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The Talks between the DPRK and Britain

The talks between diplomats of the DPRK and Britain in the North Korean capital Pyongyang are an indication of the strength of the positive policy of the DPRK of developing bilateral relations in order to undermine the Anglo-American policy of isolating North Korea and labelling it as a so-called "rogue state", while itself pursuing its own independent course of development.

Only in March, and then again in April, Foreign Office Minister Peter Hain was threatening North Korea, together with Iraq, that as "non-compliers" of the Non-Proliferation Treaty (NPT), it must be "brought back into compliance" with what he termed their "obligations" under the Treaty. The stand of the DPRK on this issue has all along been a principled one, and it has refuted in practice all allegations that it is developing nuclear weapons. The stand of the British government, as well as the US which has used the pretext of the "danger" of an attack from "rogue states" such as North Korea to pursue its so-called anti-missile defence shield, has been to label the DPRK as a "rogue state" to attack its following its chosen course outside the orbit of Anglo-US imperialism and their agenda of globalisation. The monopoly controlled media have aided and abetted this stand by consistently dishing out such disinformation as that North Korea is "isolationist" and "xenophobic", while floating the most outrageous horror stories about starvation in People’s Korea in the attempt to turn world public opinion against them. At the same time, Britain has pursued a policy of promoting "close political, trade and investment partnership" with South Korea, as well as Japan in furtherance of its aims of being competitive in the global market and following its interests in the South Asian region.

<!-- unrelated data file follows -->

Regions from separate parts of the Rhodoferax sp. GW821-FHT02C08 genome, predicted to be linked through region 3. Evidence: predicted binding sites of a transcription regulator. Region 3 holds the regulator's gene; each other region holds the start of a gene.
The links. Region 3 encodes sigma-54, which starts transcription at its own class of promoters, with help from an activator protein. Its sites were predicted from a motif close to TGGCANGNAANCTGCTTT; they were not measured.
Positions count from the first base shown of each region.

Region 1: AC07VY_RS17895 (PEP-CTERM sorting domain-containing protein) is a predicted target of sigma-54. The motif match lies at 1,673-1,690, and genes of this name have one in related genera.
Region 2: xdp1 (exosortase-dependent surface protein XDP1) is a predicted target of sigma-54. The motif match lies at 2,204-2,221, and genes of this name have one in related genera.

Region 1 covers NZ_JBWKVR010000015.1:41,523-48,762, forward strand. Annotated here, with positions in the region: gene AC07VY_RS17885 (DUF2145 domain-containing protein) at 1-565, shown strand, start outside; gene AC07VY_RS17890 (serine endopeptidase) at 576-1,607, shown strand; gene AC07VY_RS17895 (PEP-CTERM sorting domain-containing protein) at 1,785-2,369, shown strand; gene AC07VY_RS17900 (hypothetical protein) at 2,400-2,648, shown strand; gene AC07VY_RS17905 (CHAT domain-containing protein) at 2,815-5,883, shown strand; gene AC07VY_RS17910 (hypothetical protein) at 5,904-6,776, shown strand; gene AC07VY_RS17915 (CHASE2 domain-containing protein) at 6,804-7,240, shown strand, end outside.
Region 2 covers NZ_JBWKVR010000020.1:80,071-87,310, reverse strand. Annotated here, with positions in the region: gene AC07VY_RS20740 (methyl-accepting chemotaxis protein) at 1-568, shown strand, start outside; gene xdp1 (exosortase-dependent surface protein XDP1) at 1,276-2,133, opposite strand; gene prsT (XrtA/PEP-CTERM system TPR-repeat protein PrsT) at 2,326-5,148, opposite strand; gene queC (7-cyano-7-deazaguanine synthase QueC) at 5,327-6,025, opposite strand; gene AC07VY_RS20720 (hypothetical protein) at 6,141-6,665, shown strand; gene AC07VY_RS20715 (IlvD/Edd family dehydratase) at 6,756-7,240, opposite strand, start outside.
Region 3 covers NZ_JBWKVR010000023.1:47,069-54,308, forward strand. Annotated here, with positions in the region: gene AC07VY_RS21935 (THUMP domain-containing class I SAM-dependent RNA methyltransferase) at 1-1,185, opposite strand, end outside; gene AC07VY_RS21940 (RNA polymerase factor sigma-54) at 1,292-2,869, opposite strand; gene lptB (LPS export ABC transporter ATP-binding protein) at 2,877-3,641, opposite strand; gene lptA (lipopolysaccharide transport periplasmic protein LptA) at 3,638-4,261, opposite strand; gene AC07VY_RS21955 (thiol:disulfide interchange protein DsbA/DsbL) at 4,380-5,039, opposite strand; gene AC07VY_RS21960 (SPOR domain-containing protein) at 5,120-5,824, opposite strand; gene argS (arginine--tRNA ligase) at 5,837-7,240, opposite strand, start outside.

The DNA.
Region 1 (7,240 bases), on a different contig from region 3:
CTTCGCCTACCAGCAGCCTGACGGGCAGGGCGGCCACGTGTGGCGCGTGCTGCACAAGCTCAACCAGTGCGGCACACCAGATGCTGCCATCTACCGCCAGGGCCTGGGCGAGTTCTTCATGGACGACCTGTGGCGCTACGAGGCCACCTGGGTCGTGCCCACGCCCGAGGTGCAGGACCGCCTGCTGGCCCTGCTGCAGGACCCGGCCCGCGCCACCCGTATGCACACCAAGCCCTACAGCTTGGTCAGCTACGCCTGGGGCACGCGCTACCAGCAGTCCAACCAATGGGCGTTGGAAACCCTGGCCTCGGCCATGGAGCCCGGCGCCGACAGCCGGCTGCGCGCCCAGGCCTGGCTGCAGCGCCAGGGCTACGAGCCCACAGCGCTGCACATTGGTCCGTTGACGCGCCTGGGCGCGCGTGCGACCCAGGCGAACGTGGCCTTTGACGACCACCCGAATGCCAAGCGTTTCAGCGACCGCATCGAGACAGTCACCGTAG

It is to be hoped that the British government will now take a positive stand for peace on the Korean peninsula, and reach the outcome of establishing full diplomatic relations with the DPRK. It should base its stand not on the agenda that all should submit to the "free market" and "liberalisation", but rather on the equality of all countries and the right of all peoples to follow their own chosen system.

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Statement from the Ethiopian Ministry of Foreign Affairs

WDIE has received the following statement by the Ethiopian Ministry of Foreign Affairs, dated Wednesday, May 31, 2000. We are reproducing it for the information of our readers.